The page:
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One Of Stephen King’s Worst Movie Adaptations Gets Honest Defense From Star

One of horror author Stephen King’s worst movie adaptations gets an honest defense from its star. The list of successful horror films made from the works of best-selling writer King includes such classics as Carrie, The Shining, The Dead Zone, Christine and many more. But King’s books and short stories have also received some notoriously terrible movie versions over the years, resulting in a list of turkeys that includes titles like Children of the Corn, Maximum Overdrive, The Lawnmower Man, Dreamcatcher and Cell.

But another film that is often listed among the worst King adaptations, 1995’s The Mangler, has now received a little unexpected love via its own star Robert Englund. Speaking to /film ahead of the release of the new documentary Hollywood Dreams & Nightmares: The Robert Englund Story, the Freddy Krueger actor insisted that despite its reputation as a huge disaster, The Mangler may deserve a little reappraisal. Asked to share which of his roles he wishes received more attention, Englund replied:

Renowned horror directors have made great movies out of King’s works – George Romero with Creepshow, David Cronenberg with The Dead Zone and John Carpenter with Christine being some top examples. Things didn’t work out so well when famed Texas Chain Saw Massacre auteur Tobe Hooper tackled The Mangler, an adaptation of King’s creepy Night Shift story about a possessed industrial ironing machine. King seems to have little love for The Mangler himself, slamming it in his book Stephen King Goes to the Movies:



Tobe Hooper, who directed it, is something of a genius…The Texas Chain Saw Massacre proves that beyond doubt. But when genius goes wrong, brother, watch out. The film version of ‘The Mangler’ is energetic and colorful, but it’s also a mess with Robert (Freddy Krueger) Englund stalking through it for reasons which remain unclear to me even now. … The movie’s visuals are surreal and the sets are eye-popping, but somewhere along the way (maybe in the copious amounts of steam generated by the film’s mechanical star), the story got lost.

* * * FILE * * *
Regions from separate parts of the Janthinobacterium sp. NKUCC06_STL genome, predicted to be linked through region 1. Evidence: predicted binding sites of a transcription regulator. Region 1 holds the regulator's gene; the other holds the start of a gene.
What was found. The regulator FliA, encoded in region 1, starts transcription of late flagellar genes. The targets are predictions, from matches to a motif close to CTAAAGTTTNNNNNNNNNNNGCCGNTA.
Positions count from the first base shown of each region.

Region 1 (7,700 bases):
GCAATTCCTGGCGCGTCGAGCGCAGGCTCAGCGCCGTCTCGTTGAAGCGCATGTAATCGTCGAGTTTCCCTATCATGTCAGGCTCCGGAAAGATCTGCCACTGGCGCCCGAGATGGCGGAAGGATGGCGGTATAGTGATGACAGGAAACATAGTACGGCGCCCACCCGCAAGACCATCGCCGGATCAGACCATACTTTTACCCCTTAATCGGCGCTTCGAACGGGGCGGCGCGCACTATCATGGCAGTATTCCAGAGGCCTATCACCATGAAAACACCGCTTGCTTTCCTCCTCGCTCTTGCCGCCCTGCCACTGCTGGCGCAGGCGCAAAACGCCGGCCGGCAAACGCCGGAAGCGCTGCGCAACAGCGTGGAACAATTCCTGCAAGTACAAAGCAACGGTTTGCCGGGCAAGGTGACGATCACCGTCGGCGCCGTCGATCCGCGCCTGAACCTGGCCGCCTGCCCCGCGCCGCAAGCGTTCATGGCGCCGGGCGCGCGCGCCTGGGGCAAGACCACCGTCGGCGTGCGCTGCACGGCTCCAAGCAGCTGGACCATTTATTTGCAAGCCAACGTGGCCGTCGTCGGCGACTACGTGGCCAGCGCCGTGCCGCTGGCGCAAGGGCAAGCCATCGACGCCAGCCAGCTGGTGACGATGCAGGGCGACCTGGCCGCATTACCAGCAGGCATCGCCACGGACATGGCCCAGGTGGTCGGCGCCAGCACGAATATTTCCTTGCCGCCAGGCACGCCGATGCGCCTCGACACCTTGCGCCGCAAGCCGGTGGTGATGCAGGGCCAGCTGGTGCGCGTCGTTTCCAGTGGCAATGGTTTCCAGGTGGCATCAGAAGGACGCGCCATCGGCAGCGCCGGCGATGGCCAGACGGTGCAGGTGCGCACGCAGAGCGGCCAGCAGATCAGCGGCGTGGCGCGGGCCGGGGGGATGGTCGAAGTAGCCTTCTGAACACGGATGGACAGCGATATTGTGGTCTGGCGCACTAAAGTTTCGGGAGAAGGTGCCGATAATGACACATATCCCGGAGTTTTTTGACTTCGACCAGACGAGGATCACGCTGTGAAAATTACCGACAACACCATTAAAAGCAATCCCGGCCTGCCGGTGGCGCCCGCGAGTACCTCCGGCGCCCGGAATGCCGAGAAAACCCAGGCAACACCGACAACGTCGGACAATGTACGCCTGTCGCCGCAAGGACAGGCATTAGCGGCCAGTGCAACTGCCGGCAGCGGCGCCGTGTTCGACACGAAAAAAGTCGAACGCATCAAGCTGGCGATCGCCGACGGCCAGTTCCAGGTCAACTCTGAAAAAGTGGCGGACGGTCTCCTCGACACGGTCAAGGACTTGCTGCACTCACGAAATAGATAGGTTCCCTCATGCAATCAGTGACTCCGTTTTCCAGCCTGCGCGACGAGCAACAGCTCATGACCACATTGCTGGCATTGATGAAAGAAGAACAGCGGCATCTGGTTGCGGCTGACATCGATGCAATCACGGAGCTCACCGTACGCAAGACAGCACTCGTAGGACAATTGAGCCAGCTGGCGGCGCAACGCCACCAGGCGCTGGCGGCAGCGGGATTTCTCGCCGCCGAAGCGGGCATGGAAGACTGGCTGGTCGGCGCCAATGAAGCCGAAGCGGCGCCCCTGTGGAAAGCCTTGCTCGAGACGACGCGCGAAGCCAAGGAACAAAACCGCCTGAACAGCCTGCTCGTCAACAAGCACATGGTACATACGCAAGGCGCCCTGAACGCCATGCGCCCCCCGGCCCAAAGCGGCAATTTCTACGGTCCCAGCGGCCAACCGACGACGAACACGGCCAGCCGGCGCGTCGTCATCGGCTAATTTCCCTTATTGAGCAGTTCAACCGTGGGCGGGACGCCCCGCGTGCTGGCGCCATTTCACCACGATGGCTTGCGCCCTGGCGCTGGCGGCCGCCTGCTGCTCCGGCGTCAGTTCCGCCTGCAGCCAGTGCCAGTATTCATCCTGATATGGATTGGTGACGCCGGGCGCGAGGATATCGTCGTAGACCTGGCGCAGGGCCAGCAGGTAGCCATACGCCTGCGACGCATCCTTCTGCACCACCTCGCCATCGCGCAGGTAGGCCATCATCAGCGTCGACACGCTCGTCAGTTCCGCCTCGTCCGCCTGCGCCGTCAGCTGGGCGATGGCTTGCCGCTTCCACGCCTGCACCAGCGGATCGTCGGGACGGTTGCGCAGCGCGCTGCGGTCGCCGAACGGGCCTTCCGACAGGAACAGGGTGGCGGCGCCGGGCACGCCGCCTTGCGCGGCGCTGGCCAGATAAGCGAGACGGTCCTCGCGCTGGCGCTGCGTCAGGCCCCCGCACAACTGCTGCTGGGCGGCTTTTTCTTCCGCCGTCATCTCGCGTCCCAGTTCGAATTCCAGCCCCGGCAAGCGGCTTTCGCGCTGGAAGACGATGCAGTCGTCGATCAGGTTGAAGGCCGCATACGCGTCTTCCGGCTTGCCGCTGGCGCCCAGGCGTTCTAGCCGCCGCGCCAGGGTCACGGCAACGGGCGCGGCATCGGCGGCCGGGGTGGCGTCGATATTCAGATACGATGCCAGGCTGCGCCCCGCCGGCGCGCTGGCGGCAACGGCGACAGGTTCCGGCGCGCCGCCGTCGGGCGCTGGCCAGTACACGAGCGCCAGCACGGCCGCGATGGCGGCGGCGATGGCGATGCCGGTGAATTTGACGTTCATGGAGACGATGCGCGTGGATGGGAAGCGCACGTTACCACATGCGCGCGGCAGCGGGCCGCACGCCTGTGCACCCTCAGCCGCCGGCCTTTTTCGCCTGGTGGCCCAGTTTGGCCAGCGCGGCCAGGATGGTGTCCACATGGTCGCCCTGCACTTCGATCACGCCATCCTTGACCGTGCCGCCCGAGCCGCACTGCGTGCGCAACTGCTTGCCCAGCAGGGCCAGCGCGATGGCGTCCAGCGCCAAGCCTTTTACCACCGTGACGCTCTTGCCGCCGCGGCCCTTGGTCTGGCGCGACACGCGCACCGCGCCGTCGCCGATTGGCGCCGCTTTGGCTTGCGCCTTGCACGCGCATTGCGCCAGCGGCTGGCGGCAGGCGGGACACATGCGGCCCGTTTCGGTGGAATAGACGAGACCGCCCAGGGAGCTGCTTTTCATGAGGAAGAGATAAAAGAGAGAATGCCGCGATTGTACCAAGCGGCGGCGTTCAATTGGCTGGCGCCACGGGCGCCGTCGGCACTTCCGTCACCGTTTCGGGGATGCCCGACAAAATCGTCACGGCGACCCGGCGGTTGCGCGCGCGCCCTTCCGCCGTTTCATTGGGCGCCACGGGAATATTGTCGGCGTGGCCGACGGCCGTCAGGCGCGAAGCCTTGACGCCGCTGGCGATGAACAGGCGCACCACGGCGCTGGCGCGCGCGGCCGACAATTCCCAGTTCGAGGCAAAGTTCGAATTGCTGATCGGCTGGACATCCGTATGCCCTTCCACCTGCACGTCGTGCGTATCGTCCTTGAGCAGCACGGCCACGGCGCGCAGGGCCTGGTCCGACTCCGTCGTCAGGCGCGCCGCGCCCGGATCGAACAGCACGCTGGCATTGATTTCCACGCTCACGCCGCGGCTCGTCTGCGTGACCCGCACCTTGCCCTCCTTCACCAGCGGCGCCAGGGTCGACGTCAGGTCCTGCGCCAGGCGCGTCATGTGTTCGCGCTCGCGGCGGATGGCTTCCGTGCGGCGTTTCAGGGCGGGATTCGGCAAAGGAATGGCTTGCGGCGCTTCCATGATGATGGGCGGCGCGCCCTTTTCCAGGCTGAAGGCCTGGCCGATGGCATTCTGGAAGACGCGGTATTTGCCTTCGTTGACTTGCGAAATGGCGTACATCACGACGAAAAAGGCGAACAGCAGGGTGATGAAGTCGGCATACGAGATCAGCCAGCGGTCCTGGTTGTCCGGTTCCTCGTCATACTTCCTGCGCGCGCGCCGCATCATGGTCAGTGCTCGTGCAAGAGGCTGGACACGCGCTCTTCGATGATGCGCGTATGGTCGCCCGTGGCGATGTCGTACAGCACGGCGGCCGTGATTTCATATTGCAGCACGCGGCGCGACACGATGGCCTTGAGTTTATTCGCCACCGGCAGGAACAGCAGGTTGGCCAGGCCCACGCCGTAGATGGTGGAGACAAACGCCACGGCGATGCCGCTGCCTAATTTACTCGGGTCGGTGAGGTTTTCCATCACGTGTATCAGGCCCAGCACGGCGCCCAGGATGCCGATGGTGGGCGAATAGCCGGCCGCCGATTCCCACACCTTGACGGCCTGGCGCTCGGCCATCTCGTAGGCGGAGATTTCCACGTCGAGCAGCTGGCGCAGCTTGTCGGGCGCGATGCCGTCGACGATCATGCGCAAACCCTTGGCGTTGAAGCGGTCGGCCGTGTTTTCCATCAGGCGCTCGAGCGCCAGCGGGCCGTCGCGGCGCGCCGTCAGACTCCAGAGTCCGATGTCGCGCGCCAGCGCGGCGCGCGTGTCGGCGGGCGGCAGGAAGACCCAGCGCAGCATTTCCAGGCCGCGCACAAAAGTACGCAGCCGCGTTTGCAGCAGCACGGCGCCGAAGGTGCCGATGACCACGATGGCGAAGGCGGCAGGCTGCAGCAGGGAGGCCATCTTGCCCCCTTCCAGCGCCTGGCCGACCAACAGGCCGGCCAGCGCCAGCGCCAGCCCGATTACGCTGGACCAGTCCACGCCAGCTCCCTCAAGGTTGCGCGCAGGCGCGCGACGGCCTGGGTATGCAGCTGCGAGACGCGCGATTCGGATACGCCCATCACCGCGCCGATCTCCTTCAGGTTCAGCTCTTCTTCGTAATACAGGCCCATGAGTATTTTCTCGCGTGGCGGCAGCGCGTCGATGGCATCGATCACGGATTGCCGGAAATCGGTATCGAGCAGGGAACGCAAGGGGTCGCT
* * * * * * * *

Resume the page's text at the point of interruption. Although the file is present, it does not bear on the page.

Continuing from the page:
But though The Mangler holds just a 27% score on Rotten Tomatoes, it does have its champions, who view the film as an underappreciated comic horror movie with a cool visual style. Perhaps King might now consider a revisit of The Mangler himself, in light of Englund’s positive assessment of the film, and the seeming upward trend in its reputation. King at least seems to agree that Hooper’s direction of The Mangler is visually interesting, though he is not as positive about the film’s storytelling. When it comes to honest defenses of movies with bad critical reputations, The Mangler may indeed deserve the treatment, but it’s harder to say the same about its sequels The Mangler 2 and The Mangler Reborn, both of which are even more maligned than the original.

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